If you are feeling unheard on campus, the members of The Reel Society are here to listen.

The Reel Society is a student-run organization designed to amplify the voices of female, LGBTQ+, and BIPOC creatives. With a focus on community, mentorship, and networking, The Reel Society hosts writer workshops, guest speakers, and more.

For President of The Reel Society Kavya Maran, a senior Television Writing and Production major, the ultimate goal of the organization is to create a sense of community, and a space where everyone feels welcome. 

            Kavya Maran ’22

“We want to be a little bit different from some of the other more exclusive groups on campus, and make sure that anybody who wants to be a part of it can come be a part of it,” said Maran.

Membership is as easy as filling out a few questions via The Reel Society’s application on their Instagram, and as long as you support the mission of the organization; you’re in.

Members of The Reel Society will be able to attend several exciting meetings with guest speakers throughout the year. The guest lineup features female, LGBTQ+, and BIPOC filmmakers from popular films and television shows such as Gone Girl, Big Little Lies, The Walking Dead, and more.

Through hearing from the guest speakers and their experiences, members can develop a better understanding of what it is like to navigate the entertainment industry as female, LGBTQ+, and BIPOC creatives.

“It’s nice to hear from some people behind the scenes who maybe we don’t get to hear from as much, and I feel like the representation behind the screen is just as important as on-screen,” said Maran.

“We talk a lot about visibility on screen, but it’s been really nice to hear from some female production designers, art decorators, agents, and managers to hear their perspectives too.”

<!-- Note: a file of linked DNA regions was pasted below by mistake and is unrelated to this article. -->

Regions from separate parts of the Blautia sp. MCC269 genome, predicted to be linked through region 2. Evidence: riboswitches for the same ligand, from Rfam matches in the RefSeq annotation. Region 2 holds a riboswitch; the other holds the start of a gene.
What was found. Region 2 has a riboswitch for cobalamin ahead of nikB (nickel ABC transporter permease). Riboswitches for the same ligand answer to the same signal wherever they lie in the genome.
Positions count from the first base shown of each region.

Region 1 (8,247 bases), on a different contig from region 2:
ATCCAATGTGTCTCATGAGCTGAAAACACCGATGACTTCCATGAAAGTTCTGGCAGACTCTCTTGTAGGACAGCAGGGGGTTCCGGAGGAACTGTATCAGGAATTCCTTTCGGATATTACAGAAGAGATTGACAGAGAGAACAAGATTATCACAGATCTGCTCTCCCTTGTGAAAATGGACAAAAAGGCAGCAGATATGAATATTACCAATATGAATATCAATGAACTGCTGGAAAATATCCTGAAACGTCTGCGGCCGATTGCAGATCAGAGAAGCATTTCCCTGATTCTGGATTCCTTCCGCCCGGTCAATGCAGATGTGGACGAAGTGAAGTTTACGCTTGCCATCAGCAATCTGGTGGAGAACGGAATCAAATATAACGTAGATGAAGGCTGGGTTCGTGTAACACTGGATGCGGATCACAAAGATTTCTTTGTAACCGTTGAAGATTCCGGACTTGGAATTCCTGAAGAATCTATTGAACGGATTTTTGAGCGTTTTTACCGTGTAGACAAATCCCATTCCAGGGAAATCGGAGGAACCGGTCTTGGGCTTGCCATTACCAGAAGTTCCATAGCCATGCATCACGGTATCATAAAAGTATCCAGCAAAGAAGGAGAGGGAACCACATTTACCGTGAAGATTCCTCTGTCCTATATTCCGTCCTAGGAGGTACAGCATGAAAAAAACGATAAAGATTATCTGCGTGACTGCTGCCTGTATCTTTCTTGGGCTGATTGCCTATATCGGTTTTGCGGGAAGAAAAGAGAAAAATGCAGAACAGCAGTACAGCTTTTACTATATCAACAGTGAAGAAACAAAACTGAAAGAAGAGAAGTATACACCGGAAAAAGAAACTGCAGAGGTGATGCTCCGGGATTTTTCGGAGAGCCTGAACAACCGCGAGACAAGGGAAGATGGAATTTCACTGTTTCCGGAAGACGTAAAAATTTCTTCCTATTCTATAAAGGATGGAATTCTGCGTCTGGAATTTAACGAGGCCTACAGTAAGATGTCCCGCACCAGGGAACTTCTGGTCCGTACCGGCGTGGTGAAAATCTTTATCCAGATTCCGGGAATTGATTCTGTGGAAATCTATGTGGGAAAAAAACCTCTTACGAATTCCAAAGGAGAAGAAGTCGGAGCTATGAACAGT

Vi Nguyen ’22

The Reel Society’s Director of Diversity and Inclusion Vi Nguyen, also a senior Television Writing and Production major, became involved in the founding process of the organization after recognizing the need for a space on campus where all voices are welcome. 

“As an Asian-American, I struggle finding a place here at Chapman with it being such a predominantly white school. It was really important for me to create my own community,” said Nguyen.

For Nguyen, communication with members is key to creating that inclusive community. The Reel Society is a safe place for all members to have their voices heard, communicate their ideas, and share their own experiences of discriminatory behavior on campus.

The Reel Society is also taking direct action to make sure that this type of behavior on campus gets reported, by creating a database of accounts of microaggressions on campus, which will then be communicated to higher faculty.

“I want to let people know if they’re feeling ostracized or unsafe, if they need someone to come vent to, a social group, or people who understand and go through similar experiences, that we’re going to embrace them with open arms,” said Nguyen.

To keep up with The Reel Society and their upcoming events, follow @the.reel.society on Instagram.